The day following his majority win in Quebec, Bloc Québécois Leader Gilles Duceppe calmed concerns that a vote for the Bloc would not mean a vote for sovereignty.
“I would have liked that to be the case, but it wasn't,” he said Tuesday morning.
He said the balance of power will be held by the Bloc, NDP, and Tories, the three opposition parties. He has already spoken to Prime Minister Paul Martin and told him that the Bloc will work with the government “issue by issue.”
Mr. Duceppe was the first of the major party leaders to speak to reporters Tuesday. NDP Leader Jack Layton and Mr. Martin are also scheduled to speak today. Mr. Harper has not scheduled a press conference.
The Liberals was handed a minority government with 135 seats. The Tories took 99, the Bloc Québécois won 54 and the NDP gained 19. The NDP came a few seats short of denying the Bloc the kingmaker status some had thought it was poised to gain after Monday night's election.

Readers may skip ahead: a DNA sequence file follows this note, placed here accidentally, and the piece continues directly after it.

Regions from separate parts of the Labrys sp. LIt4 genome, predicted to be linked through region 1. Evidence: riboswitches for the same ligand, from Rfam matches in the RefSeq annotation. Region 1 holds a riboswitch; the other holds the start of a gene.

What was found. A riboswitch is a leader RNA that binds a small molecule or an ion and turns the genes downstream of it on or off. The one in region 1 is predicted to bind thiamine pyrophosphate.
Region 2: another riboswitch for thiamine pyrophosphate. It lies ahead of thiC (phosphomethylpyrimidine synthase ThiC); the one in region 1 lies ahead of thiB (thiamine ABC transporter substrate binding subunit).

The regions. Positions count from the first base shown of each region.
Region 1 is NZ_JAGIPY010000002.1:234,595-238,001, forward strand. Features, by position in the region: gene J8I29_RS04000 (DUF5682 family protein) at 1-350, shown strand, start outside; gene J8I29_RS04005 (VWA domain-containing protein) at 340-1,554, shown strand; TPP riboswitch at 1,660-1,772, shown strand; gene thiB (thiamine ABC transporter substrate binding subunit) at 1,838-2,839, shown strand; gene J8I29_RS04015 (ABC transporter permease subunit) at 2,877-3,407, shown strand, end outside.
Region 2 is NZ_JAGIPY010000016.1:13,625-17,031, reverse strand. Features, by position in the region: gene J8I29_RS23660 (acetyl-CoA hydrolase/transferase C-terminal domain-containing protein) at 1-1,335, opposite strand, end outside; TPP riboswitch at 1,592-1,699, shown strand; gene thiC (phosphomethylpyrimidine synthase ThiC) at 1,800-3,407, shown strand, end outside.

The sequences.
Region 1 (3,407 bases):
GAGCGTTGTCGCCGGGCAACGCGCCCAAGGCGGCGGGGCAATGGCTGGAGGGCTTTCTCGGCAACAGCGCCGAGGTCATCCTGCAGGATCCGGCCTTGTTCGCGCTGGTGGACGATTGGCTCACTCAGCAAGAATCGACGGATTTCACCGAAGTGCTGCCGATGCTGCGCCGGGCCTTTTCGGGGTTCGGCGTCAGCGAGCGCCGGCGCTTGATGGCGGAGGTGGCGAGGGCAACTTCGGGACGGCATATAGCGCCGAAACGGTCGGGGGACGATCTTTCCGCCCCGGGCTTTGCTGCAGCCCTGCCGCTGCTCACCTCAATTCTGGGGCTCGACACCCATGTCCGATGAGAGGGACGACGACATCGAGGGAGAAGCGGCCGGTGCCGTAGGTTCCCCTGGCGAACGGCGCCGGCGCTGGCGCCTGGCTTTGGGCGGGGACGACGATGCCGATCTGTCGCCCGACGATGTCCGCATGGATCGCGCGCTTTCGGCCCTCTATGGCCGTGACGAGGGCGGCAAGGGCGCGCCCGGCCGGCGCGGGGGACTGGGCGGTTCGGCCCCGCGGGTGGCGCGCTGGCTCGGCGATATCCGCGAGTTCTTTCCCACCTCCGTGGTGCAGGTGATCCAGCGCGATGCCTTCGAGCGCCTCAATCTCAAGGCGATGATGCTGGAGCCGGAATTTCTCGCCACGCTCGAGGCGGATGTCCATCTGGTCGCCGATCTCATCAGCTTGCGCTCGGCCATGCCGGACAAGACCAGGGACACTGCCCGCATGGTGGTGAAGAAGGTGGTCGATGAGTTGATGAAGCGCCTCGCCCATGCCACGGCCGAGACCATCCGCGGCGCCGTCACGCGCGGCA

This is Canada's first minority government since Joe Clark's Tories rule for six months in 1979.
Mr. Duceppe said he will represent Quebec's interests in the House of Commons, with great respect for Canada.
A respect, he said, “That will [also] exist when we will be a sovereign country.”
He said representing all Quebeckers is “our duty, our mandate...at the same time we are not stopping at being a sovereign party, of course.”
A referendum on sovereignty is at least two to four years away, he said.
“We can't have a referendum in Quebec as long as the Parti Québécois is not in power.
The Bloc matched its first electoral showing in 1993, with 54 seats in Quebec. The Liberals won 21 seats in the province and the Conservatives and NDP failed to win any.